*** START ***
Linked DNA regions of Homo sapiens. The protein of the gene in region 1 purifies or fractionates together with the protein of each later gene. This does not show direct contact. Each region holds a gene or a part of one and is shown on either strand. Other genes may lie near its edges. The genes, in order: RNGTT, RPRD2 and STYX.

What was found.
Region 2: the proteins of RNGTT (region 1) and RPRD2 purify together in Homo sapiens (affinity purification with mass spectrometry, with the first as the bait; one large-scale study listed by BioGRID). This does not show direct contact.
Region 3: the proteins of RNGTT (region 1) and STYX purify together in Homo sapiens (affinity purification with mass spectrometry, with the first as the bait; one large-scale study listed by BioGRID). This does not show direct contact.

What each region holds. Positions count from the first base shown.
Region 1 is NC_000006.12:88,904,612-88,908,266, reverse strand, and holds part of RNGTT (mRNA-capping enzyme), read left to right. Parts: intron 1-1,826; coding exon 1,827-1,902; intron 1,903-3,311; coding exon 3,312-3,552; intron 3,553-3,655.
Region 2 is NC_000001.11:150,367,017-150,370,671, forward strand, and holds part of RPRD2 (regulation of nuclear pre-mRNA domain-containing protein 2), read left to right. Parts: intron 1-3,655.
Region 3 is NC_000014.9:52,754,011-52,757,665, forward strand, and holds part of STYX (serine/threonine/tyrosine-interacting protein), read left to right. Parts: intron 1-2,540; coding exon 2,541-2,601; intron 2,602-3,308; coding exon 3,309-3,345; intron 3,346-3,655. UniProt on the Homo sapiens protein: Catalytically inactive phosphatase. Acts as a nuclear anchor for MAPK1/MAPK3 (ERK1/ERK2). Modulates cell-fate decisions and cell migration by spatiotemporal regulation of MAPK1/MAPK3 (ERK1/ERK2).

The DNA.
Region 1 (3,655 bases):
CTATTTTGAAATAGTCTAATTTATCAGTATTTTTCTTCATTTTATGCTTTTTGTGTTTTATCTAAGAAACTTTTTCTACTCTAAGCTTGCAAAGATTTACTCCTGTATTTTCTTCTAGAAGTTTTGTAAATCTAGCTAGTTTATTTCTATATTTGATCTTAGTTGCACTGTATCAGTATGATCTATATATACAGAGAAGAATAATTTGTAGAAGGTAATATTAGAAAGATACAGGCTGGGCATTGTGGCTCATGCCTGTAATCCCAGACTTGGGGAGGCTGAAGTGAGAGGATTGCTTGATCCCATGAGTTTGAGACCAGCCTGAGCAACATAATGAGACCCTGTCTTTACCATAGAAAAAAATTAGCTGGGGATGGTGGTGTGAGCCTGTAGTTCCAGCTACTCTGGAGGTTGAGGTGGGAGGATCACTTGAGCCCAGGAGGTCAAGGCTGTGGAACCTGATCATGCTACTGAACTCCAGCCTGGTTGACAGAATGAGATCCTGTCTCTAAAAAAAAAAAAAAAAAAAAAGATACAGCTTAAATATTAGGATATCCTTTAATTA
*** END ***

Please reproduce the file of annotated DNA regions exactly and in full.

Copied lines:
Linked DNA regions of Homo sapiens. The protein of the gene in region 1 purifies or fractionates together with the protein of each later gene. This does not show direct contact. Each region holds a gene or a part of one and is shown on either strand. Other genes may lie near its edges. The genes, in order: RNGTT, RPRD2 and STYX.

What was found.
Region 2: the proteins of RNGTT (region 1) and RPRD2 purify together in Homo sapiens (affinity purification with mass spectrometry, with the first as the bait; one large-scale study listed by BioGRID). This does not show direct contact.
Region 3: the proteins of RNGTT (region 1) and STYX purify together in Homo sapiens (affinity purification with mass spectrometry, with the first as the bait; one large-scale study listed by BioGRID). This does not show direct contact.

What each region holds. Positions count from the first base shown.
Region 1 is NC_000006.12:88,904,612-88,908,266, reverse strand, and holds part of RNGTT (mRNA-capping enzyme), read left to right. Parts: intron 1-1,826; coding exon 1,827-1,902; intron 1,903-3,311; coding exon 3,312-3,552; intron 3,553-3,655.
Region 2 is NC_000001.11:150,367,017-150,370,671, forward strand, and holds part of RPRD2 (regulation of nuclear pre-mRNA domain-containing protein 2), read left to right. Parts: intron 1-3,655.
Region 3 is NC_000014.9:52,754,011-52,757,665, forward strand, and holds part of STYX (serine/threonine/tyrosine-interacting protein), read left to right. Parts: intron 1-2,540; coding exon 2,541-2,601; intron 2,602-3,308; coding exon 3,309-3,345; intron 3,346-3,655. UniProt on the Homo sapiens protein: Catalytically inactive phosphatase. Acts as a nuclear anchor for MAPK1/MAPK3 (ERK1/ERK2). Modulates cell-fate decisions and cell migration by spatiotemporal regulation of MAPK1/MAPK3 (ERK1/ERK2).

The DNA.
Region 1 (3,655 bases):
CTATTTTGAAATAGTCTAATTTATCAGTATTTTTCTTCATTTTATGCTTTTTGTGTTTTATCTAAGAAACTTTTTCTACTCTAAGCTTGCAAAGATTTACTCCTGTATTTTCTTCTAGAAGTTTTGTAAATCTAGCTAGTTTATTTCTATATTTGATCTTAGTTGCACTGTATCAGTATGATCTATATATACAGAGAAGAATAATTTGTAGAAGGTAATATTAGAAAGATACAGGCTGGGCATTGTGGCTCATGCCTGTAATCCCAGACTTGGGGAGGCTGAAGTGAGAGGATTGCTTGATCCCATGAGTTTGAGACCAGCCTGAGCAACATAATGAGACCCTGTCTTTACCATAGAAAAAAATTAGCTGGGGATGGTGGTGTGAGCCTGTAGTTCCAGCTACTCTGGAGGTTGAGGTGGGAGGATCACTTGAGCCCAGGAGGTCAAGGCTGTGGAACCTGATCATGCTACTGAACTCCAGCCTGGTTGACAGAATGAGATCCTGTCTCTAAAAAAAAAAAAAAAAAAAAAGATACAGCTTAAATATTAGGATATCCTTTAATTA